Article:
Well, this was another one.
Much-needed culture shift
After Saint Louis, I spent 16 years at the University of Maryland as the athletic director before spending the final nine years of my career back in my home state of North Carolina at North Carolina State University in the same position.
When I was hired at Maryland, not only was I the first female athletic director ever hired in the Athletic Coast Conference (ACC), but I went on to be the only female athletic director in the ACC for 22 years.
It’s not that women weren’t qualified for these positions – they just couldn’t get hired.
That’s why I’m thankful there’s been enough of a culture shift for women like Carla Williams, Desiree Reed-Francois, Heather Lyke, and Nina King to have been hired in the past few years and are current athletic directors in the ACC.
Speaking of culture shift, one story I’ll never forget is when I was at NC State and had a booster tell me that all his focus and attention was on the revenue sports in football and men’s basketball.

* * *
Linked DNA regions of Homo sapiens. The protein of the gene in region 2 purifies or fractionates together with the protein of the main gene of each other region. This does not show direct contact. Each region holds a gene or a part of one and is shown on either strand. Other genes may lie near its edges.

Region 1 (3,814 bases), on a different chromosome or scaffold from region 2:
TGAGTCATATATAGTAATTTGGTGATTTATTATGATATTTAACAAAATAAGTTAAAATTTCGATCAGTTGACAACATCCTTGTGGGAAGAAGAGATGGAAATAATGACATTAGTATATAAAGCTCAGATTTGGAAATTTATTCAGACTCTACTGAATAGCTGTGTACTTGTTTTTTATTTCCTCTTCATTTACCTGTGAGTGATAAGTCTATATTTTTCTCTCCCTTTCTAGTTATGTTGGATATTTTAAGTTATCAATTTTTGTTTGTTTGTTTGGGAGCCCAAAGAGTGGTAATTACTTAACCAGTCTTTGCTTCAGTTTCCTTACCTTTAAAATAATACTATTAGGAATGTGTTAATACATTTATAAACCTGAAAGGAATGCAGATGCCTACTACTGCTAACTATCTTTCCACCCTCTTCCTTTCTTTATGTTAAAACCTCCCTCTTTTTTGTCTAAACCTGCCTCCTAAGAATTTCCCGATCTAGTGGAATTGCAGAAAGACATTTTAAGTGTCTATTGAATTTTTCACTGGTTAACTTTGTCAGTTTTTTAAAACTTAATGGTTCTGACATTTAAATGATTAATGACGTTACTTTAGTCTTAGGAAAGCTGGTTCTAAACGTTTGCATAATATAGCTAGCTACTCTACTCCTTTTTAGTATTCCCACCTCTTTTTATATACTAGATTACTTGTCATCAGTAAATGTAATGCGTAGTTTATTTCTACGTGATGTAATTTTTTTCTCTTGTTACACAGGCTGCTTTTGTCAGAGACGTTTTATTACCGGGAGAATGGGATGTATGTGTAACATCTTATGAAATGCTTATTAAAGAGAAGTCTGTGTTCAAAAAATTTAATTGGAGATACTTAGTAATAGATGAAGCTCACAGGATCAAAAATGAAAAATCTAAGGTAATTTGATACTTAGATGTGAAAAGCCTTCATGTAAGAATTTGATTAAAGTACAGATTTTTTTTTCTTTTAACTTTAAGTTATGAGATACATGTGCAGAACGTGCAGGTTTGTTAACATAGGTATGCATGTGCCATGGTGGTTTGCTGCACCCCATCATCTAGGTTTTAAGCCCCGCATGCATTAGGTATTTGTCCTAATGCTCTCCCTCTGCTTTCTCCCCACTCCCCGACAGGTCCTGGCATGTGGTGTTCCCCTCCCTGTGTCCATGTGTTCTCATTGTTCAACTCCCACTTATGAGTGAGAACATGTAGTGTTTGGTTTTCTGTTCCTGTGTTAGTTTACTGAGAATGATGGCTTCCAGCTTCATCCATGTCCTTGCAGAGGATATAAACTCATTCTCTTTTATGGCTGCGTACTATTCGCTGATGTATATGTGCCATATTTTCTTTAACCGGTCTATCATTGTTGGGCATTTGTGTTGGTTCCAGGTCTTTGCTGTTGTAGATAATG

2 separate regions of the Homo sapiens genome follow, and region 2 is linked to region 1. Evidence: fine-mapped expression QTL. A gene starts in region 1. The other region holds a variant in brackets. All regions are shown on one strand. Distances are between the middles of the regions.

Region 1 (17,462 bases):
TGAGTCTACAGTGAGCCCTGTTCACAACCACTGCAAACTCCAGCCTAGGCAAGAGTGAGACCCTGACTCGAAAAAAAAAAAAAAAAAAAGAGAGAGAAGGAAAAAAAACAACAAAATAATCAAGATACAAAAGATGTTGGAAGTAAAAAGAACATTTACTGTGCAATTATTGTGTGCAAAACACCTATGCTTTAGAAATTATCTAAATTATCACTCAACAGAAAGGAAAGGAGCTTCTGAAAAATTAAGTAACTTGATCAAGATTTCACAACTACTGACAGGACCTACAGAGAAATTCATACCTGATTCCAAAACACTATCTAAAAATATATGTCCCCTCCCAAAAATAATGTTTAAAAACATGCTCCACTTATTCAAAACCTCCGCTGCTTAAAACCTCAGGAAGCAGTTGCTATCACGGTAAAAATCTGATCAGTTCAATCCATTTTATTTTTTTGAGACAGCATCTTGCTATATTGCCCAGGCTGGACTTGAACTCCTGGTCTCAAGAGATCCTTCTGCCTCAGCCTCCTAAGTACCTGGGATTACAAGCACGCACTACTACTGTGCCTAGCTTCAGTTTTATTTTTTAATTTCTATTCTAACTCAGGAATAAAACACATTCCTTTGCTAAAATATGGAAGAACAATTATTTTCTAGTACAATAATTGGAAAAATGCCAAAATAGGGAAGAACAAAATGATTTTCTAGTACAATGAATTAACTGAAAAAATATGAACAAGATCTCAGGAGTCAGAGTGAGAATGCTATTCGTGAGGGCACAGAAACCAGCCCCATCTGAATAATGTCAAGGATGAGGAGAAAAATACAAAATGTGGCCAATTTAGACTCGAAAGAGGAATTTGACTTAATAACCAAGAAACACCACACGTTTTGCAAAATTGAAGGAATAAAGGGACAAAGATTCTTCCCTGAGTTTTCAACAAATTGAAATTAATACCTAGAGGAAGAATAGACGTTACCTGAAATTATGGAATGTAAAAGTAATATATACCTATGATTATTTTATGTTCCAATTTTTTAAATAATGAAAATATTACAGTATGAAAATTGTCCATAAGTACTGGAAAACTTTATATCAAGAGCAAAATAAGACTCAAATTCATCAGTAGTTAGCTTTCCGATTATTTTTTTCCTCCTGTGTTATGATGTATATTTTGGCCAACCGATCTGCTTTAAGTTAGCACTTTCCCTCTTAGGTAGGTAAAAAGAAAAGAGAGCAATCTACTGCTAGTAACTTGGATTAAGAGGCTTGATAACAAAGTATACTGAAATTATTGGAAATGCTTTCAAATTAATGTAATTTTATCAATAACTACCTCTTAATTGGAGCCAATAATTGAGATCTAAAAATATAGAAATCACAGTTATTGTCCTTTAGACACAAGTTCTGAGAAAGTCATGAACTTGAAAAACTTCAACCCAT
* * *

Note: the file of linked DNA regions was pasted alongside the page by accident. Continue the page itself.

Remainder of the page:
He didn’t care about any of our other sports.
Four years later, the NC State cheer team won the national championship in the all-girl category, and this same booster emailed me wondering if this championship counted for the Directors’ Cup?
It absolutely floored me.
I was so emphatically proud of him for not only acknowledging this crowning achievement by the cheer team, but caring enough to email me about it.
It just goes to show how women’s sports and Title IX have changed the hearts and minds of many throughout the years.
A life-long advocate
For all the progress that’s been made with women’s sports and Title IX, that doesn’t mean there isn’t room for improvement.
The area I have advocated for years to improve is the way scholarships are counted, which impacts participation rates.
For women, the scarcity of scholarship aid is enough to drive them from participation.
We continue to have “headcount” sports and “equivalency” sports.
I’d much prefer they use one or the other for all sports.
Then improve the numbers or amount offered in sports where it is obvious that more are needed.
That will drive participation, particularly for females.
That would be my challenge to my former colleagues and leaders across the country.
I’m retired from making those decisions, but I’ll always continue to be an advocate for women’s sports and do my part to make sure they receive the opportunities and recognition they deserve.
“Take delight in the Lord and He will give you the desires of your heart.”
If my career has inspired anyone – especially women in sports – to follow their dreams and aspirations on a path that seemed impossible, that’s something that makes me smile, proud, and unbelievably grateful.